Beatrice had 4 children, several grandchildren and great grandchildren. She died in 2008.

Do you have any stories or community information associated with this?

When one of Beatrice Webb's granddaughters came to view some items in the Hawksview Collection she related that as a child when visiting her grandmother a cane trunk would be brought out and the children were allowed to dress up. These objects were later donated to the Albury Library Museum.

How does this garment relate to the wider historical context?

The Charleston became a popular dance during the 1920s. The dance is most frequently associated with flappers and the Charleston was then considered quite immoral and provocative. The dance was named after the town in South Carolina, where it began as a fast fox trot. Dancers wore short, simple dresses which became known as Charlestons.

After World War 1 people wanted to have fun and the entertainment industry grew. This had an effect on fashion. The clothing industry discovered the potential buying power of a broad spectrum of people and began to direct production towards them. People of all walks of life dressed more fashionably than had been the case before the war and they also spent more time and money in music halls, movie theatres and cabarets.

People felt they were beginning a new life, free of pre-war constraints and released from the corset.

Where did this information come from?

Information about Hawksview and the Gillett family was provided by the Michael and Ros Webb of Hawksview and the Albury and District Historical Society.

This garment has been exhibited

This dress was displayed at the Albury Art Gallery as part of the 'Albury Delightfully Deco' exhibition held at the Albury Library Museum and the Albury Art Gallery from 8 July 2011 - 9 October 2011. It was also displayed at the Museum of the Riverina in Wagga Wagga from 17 February - 25 March 2012 for their 'Deco' exhibition.

  1. Place of origin:

    London, England

  2. Cost:

    Unknown

  3. Owned by:

    As this dress was donated to the Albury City collection in 1968 by the Daintry Heywood (nee Gillett), it is possible that she was the owner.

  4. Worn by:

    It is not known which sister wore this dress. Either Daintry, Beatrice or Eveline Gillett.

  5. Place:

    The sisters spent their early lives in the Geelong area and shopped for clothes at Stainer & Co., Melbourne.

  6. Made by:

    Dorita, 71 Bishops Rd, Bayswater W2. London. England

Trimmings / Decoration

The embellishments on this very simple dress makes it unique. The skirt is embroidered with flowers and leaves highlighted with beading. The padded cherries at the shoulder and on the skirt are attached with olive green embroidery thread allowing the fruit to swing freely.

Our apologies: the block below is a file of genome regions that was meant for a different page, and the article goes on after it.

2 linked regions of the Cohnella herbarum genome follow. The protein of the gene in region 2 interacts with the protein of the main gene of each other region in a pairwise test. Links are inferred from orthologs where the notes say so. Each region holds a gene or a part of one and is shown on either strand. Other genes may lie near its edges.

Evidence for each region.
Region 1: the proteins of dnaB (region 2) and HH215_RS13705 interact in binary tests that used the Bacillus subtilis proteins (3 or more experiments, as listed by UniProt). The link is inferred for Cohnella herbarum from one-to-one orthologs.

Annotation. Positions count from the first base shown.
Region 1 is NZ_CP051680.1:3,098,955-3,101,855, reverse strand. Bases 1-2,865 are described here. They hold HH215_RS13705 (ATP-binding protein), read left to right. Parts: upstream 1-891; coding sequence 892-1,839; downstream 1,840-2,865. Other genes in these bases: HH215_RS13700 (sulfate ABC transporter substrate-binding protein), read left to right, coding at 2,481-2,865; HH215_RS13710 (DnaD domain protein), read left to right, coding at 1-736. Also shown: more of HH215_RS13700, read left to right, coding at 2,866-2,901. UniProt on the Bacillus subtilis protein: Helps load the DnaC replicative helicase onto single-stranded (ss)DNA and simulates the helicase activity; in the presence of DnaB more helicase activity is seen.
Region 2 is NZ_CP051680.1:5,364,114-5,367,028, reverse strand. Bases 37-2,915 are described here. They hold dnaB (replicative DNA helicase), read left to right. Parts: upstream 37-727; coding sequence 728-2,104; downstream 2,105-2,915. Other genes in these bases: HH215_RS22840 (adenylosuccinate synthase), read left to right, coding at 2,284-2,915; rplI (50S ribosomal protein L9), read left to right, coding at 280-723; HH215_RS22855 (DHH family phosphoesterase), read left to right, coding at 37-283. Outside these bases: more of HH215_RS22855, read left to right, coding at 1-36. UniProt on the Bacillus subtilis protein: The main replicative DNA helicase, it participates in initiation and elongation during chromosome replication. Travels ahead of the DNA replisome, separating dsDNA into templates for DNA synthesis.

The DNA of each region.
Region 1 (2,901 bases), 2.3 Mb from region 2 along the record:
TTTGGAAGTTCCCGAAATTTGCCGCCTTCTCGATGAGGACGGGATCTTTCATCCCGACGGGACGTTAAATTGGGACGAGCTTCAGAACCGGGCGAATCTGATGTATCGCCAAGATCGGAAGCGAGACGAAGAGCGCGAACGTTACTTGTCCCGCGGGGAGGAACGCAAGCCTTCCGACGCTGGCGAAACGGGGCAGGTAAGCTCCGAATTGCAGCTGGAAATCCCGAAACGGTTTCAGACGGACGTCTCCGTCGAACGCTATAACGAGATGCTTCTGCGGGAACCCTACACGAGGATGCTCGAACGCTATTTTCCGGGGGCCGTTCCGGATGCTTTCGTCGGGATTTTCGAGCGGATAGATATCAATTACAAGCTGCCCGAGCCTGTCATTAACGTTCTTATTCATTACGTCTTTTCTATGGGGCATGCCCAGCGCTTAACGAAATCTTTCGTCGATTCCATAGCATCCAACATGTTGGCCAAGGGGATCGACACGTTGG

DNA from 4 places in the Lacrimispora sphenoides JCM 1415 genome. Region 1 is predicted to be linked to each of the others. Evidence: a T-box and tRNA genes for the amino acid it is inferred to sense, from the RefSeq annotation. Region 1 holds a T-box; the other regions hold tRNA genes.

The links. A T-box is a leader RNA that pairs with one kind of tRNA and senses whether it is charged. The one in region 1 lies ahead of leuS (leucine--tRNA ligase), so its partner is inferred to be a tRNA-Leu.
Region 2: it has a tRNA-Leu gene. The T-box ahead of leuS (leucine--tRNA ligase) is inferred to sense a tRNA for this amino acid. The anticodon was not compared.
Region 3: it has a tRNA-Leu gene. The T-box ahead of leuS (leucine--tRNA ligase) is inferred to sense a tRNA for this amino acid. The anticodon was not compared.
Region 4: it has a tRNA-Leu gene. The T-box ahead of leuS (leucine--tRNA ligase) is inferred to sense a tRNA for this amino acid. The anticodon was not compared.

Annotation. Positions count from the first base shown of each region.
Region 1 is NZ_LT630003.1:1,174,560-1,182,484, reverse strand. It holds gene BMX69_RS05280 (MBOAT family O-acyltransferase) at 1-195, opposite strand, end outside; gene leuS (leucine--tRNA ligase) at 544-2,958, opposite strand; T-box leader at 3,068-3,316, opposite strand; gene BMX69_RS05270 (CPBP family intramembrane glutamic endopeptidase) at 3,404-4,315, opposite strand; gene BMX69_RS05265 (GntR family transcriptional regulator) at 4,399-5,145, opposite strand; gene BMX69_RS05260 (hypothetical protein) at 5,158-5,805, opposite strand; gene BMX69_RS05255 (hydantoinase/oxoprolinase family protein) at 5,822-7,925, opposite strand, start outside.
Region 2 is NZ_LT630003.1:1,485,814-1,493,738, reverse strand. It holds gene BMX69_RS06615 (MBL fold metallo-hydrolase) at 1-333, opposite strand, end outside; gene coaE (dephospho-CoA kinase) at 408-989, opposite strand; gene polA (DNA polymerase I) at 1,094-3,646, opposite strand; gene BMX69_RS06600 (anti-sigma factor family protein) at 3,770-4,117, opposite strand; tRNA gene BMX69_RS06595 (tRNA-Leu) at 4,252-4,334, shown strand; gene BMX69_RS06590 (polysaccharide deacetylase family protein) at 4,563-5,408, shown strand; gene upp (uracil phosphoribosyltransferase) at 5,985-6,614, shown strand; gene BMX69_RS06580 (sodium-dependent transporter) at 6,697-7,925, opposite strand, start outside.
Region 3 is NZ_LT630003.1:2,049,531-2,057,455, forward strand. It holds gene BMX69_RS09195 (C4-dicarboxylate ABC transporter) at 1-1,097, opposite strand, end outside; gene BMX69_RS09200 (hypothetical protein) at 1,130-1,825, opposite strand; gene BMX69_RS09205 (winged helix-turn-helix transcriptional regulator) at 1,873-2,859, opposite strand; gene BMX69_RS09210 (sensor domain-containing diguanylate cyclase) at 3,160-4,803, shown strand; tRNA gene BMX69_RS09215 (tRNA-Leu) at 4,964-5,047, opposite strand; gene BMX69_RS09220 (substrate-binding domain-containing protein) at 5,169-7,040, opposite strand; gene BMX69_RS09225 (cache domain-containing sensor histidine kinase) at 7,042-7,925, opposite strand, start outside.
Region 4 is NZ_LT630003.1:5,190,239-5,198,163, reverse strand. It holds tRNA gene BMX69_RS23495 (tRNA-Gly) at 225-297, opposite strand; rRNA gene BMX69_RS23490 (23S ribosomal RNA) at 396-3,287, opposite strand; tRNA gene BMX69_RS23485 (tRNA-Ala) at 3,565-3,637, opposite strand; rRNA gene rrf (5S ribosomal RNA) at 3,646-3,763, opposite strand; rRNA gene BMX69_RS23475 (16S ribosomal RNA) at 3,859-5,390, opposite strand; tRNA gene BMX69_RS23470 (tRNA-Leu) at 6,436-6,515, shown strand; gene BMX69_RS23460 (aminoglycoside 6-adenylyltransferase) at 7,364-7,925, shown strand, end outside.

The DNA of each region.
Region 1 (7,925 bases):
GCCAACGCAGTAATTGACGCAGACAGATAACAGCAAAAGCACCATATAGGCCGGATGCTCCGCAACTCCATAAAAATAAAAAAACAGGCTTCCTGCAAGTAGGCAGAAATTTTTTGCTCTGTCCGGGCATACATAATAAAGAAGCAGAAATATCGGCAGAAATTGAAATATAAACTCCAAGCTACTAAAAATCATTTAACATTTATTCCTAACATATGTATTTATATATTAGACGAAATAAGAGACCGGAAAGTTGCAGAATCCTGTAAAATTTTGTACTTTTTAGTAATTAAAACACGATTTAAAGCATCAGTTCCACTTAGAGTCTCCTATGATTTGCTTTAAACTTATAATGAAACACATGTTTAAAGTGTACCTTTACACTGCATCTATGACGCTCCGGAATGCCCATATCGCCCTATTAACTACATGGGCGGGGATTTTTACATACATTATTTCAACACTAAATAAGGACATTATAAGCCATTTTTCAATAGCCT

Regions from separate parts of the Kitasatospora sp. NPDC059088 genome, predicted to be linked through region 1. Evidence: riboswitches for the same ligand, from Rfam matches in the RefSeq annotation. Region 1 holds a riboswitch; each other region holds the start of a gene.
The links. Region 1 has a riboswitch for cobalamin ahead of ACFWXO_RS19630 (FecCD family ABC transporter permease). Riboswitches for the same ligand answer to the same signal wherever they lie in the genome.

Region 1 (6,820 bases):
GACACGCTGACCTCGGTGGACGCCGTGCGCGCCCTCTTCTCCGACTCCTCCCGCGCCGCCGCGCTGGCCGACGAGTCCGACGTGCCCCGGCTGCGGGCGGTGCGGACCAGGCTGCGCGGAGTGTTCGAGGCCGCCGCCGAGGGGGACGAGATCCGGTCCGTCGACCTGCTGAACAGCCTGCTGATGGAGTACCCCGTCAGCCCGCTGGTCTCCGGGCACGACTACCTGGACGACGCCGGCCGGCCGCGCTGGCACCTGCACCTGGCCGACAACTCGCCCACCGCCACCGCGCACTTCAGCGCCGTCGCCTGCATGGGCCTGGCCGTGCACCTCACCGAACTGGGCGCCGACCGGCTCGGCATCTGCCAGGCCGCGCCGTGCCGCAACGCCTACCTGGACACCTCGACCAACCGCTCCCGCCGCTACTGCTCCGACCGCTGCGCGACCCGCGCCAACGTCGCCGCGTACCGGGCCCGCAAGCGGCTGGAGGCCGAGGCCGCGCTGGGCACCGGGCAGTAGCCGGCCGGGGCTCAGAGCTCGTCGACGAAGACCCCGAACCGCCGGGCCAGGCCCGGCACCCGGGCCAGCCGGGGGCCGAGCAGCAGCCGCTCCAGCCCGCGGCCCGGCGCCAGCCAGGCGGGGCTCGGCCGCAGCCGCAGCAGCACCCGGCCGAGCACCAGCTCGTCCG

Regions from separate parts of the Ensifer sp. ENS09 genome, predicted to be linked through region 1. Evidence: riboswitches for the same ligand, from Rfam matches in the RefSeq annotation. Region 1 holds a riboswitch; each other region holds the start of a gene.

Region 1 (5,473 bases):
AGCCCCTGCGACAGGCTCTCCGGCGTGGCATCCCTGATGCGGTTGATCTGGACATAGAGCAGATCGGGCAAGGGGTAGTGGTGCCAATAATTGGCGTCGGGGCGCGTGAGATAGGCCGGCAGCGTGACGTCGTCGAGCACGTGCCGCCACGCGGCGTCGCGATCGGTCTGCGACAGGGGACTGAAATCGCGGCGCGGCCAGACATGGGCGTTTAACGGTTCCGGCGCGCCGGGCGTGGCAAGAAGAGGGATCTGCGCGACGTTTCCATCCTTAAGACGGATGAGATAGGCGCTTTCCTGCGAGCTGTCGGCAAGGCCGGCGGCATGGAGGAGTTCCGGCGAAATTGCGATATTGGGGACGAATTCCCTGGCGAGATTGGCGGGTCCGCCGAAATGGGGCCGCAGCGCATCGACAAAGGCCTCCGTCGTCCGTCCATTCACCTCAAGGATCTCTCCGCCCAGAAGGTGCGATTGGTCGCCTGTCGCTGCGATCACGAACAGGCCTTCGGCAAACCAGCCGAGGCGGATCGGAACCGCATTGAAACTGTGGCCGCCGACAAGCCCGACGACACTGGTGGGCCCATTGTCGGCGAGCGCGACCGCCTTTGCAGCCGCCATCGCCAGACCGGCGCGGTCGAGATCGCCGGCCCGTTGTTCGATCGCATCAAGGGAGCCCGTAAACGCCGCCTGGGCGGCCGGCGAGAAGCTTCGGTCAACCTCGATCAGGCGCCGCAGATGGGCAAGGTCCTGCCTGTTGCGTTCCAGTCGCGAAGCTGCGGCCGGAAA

Piping

Black piping in the same fabic as the dress at the dropped waist and front bodice panels.

Lace

Black machine made lace with gold highlighting.

Embroidery

Stem stitch pink flowers with gold and silver beads at the centre and green leaves leaves on shoulder and skirt.

Fibre / Weave

Black silk taffeta

  1. Natural dye
  2. Synthetic dye

Manufacture

The dress is both machine and hand sewn.

The inside seams are hand finished. The skirt is hand gathered but machine sewn to the bodice.

The lace at the hem is hand stitched to the dress.

Label

Dorita 71 Bishops Rd Bayswater W2

  1. Hand sewn
  2. Machine sewn
  3. Knitted
  4. Other

Cut

  1. Bias
  2. Straight

Fastenings

There aren't any fastenings on the dress.

  1. Hook and eye
  2. Lacing
  3. Buttons
  4. Zip
  5. Drawstring

Stiffening / Lining / Padding

Layers of gathered stiffened organza are attached on the inside of the garment at the hip to give some shape to the drop waist. A smaller version of the panniers that were often used in the 'robe de style' or picture dresses of the 1920s.

Measurements

dress
Girth
Neck 660 mm
Chest 850 mm
Waist 850 mm
Hip 950 mm
Hem circumference 1770 mm
Vertical
Front neck to hem 1010 mm
Front waist to hem 630 mm
Back neck to hem 1010 mm
Back waist to hem 630 mm
Horizontal
Neck to sleeve head 90 mm
Cross back 410 mm
Underarm to underarm 470 mm
Convert to inches

Additional material

Other related objects

The Hawksview Collection is a vital part of Albury City's costume collection. Donations were made to the collection by sisters Daintry Heywood, Eveline Gillett and Beatrice Webb from the 1960s until 2000. The Hawksview Collection, of about 90 objects, consists mainly of clothes and accessories from the late nineteenth and early twentieth centuries with some items belonging to their mother and grandmother.

The collection consists of dresses up to 1920s, night dresses and underwear from the late 19th and early 20th century, accessories such as fans, stockings and shoes, a wedding dress and several items of baby clothes.

Condition

This dress is in very good condition considering its age. As it is an evening dress it has had limited wear evidenced by its condition.

Insect damage

There are some very small holes in the fabric of the skirt. Possibly insect damage.

State

  1. Excellent
  2. Good
  3. Fair
  4. Poor

Damage

  1. Holes